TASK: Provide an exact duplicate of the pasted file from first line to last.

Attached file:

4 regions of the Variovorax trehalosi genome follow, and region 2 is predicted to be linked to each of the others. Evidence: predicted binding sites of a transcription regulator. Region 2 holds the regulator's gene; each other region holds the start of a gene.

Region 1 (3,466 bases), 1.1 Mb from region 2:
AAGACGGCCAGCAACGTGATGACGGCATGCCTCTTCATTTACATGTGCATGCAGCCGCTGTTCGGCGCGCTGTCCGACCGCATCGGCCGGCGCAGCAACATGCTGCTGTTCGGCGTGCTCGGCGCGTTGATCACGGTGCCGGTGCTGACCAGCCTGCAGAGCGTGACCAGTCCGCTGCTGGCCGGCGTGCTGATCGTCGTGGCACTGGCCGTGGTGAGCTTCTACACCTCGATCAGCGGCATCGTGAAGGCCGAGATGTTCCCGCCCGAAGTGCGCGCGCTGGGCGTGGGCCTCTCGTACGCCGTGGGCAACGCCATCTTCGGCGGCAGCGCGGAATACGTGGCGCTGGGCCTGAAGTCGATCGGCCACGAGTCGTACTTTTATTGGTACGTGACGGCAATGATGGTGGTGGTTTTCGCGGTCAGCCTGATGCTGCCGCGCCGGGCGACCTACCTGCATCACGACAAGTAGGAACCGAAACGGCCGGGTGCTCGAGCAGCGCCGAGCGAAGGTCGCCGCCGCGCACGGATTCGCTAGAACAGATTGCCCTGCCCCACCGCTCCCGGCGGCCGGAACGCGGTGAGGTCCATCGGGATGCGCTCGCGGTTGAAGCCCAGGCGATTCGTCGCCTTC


4 regions of the Variovorax trehalosi genome follow, and region 2 is predicted to be linked to each of the others. Evidence: predicted binding sites of a transcription regulator. Region 2 holds the regulator's gene; each other region holds the start of a gene.

Region 1 (3,466 bases), 1.1 Mb from region 2:
AAGACGGCCAGCAACGTGATGACGGCATGCCTCTTCATTTACATGTGCATGCAGCCGCTGTTCGGCGCGCTGTCCGACCGCATCGGCCGGCGCAGCAACATGCTGCTGTTCGGCGTGCTCGGCGCGTTGATCACGGTGCCGGTGCTGACCAGCCTGCAGAGCGTGACCAGTCCGCTGCTGGCCGGCGTGCTGATCGTCGTGGCACTGGCCGTGGTGAGCTTCTACACCTCGATCAGCGGCATCGTGAAGGCCGAGATGTTCCCGCCCGAAGTGCGCGCGCTGGGCGTGGGCCTCTCGTACGCCGTGGGCAACGCCATCTTCGGCGGCAGCGCGGAATACGTGGCGCTGGGCCTGAAGTCGATCGGCCACGAGTCGTACTTTTATTGGTACGTGACGGCAATGATGGTGGTGGTTTTCGCGGTCAGCCTGATGCTGCCGCGCCGGGCGACCTACCTGCATCACGACAAGTAGGAACCGAAACGGCCGGGTGCTCGAGCAGCGCCGAGCGAAGGTCGCCGCCGCGCACGGATTCGCTAGAACAGATTGCCCTGCCCCACCGCTCCCGGCGGCCGGAACGCGGTGAGGTCCATCGGGATGCGCTCGCGGTTGAAGCCCAGGCGATTCGTCGCCTTC